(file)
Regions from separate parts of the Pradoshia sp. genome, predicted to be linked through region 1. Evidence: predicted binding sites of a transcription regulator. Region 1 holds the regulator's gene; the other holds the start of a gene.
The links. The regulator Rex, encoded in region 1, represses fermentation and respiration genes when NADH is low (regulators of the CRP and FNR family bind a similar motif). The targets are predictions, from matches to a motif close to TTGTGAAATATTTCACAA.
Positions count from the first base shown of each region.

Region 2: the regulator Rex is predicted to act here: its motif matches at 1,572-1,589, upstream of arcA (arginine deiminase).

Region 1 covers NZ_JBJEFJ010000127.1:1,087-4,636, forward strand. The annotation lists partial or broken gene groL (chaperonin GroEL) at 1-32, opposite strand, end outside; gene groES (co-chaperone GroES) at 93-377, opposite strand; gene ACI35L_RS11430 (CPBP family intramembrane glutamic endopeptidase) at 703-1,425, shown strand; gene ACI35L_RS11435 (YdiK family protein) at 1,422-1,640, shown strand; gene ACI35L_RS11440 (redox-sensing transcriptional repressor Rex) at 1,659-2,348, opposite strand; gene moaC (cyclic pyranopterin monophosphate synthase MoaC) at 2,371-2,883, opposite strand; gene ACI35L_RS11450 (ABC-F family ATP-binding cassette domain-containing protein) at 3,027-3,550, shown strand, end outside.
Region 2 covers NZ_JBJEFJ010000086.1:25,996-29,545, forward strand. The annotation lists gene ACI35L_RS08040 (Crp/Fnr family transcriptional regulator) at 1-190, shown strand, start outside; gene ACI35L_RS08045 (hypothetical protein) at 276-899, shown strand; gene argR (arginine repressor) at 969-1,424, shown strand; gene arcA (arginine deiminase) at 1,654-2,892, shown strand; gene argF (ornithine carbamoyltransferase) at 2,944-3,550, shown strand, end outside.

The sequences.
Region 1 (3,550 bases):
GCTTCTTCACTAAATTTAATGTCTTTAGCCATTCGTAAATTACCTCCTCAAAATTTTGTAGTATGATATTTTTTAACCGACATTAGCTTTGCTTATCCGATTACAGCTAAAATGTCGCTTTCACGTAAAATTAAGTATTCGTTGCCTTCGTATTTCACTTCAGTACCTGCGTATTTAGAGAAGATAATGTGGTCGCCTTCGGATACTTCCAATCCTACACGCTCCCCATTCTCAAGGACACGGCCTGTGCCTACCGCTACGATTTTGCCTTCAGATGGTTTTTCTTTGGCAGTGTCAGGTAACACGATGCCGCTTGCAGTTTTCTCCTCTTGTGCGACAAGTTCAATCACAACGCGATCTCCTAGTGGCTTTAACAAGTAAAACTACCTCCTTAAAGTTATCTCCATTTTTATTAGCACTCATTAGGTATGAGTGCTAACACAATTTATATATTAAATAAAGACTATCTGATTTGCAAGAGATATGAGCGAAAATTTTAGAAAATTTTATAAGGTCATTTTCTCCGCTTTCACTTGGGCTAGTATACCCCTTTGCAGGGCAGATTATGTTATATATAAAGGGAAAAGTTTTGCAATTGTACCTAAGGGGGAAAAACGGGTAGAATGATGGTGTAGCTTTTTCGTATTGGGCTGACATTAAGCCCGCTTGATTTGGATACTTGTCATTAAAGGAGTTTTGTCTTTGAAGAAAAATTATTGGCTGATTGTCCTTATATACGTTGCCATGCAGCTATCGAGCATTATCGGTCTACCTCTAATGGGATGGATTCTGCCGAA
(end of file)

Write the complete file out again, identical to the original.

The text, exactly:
Regions from separate parts of the Pradoshia sp. genome, predicted to be linked through region 1. Evidence: predicted binding sites of a transcription regulator. Region 1 holds the regulator's gene; the other holds the start of a gene.
The links. The regulator Rex, encoded in region 1, represses fermentation and respiration genes when NADH is low (regulators of the CRP and FNR family bind a similar motif). The targets are predictions, from matches to a motif close to TTGTGAAATATTTCACAA.
Positions count from the first base shown of each region.

Region 2: the regulator Rex is predicted to act here: its motif matches at 1,572-1,589, upstream of arcA (arginine deiminase).

Region 1 covers NZ_JBJEFJ010000127.1:1,087-4,636, forward strand. The annotation lists partial or broken gene groL (chaperonin GroEL) at 1-32, opposite strand, end outside; gene groES (co-chaperone GroES) at 93-377, opposite strand; gene ACI35L_RS11430 (CPBP family intramembrane glutamic endopeptidase) at 703-1,425, shown strand; gene ACI35L_RS11435 (YdiK family protein) at 1,422-1,640, shown strand; gene ACI35L_RS11440 (redox-sensing transcriptional repressor Rex) at 1,659-2,348, opposite strand; gene moaC (cyclic pyranopterin monophosphate synthase MoaC) at 2,371-2,883, opposite strand; gene ACI35L_RS11450 (ABC-F family ATP-binding cassette domain-containing protein) at 3,027-3,550, shown strand, end outside.
Region 2 covers NZ_JBJEFJ010000086.1:25,996-29,545, forward strand. The annotation lists gene ACI35L_RS08040 (Crp/Fnr family transcriptional regulator) at 1-190, shown strand, start outside; gene ACI35L_RS08045 (hypothetical protein) at 276-899, shown strand; gene argR (arginine repressor) at 969-1,424, shown strand; gene arcA (arginine deiminase) at 1,654-2,892, shown strand; gene argF (ornithine carbamoyltransferase) at 2,944-3,550, shown strand, end outside.

The sequences.
Region 1 (3,550 bases):
GCTTCTTCACTAAATTTAATGTCTTTAGCCATTCGTAAATTACCTCCTCAAAATTTTGTAGTATGATATTTTTTAACCGACATTAGCTTTGCTTATCCGATTACAGCTAAAATGTCGCTTTCACGTAAAATTAAGTATTCGTTGCCTTCGTATTTCACTTCAGTACCTGCGTATTTAGAGAAGATAATGTGGTCGCCTTCGGATACTTCCAATCCTACACGCTCCCCATTCTCAAGGACACGGCCTGTGCCTACCGCTACGATTTTGCCTTCAGATGGTTTTTCTTTGGCAGTGTCAGGTAACACGATGCCGCTTGCAGTTTTCTCCTCTTGTGCGACAAGTTCAATCACAACGCGATCTCCTAGTGGCTTTAACAAGTAAAACTACCTCCTTAAAGTTATCTCCATTTTTATTAGCACTCATTAGGTATGAGTGCTAACACAATTTATATATTAAATAAAGACTATCTGATTTGCAAGAGATATGAGCGAAAATTTTAGAAAATTTTATAAGGTCATTTTCTCCGCTTTCACTTGGGCTAGTATACCCCTTTGCAGGGCAGATTATGTTATATATAAAGGGAAAAGTTTTGCAATTGTACCTAAGGGGGAAAAACGGGTAGAATGATGGTGTAGCTTTTTCGTATTGGGCTGACATTAAGCCCGCTTGATTTGGATACTTGTCATTAAAGGAGTTTTGTCTTTGAAGAAAAATTATTGGCTGATTGTCCTTATATACGTTGCCATGCAGCTATCGAGCATTATCGGTCTACCTCTAATGGGATGGATTCTGCCGAA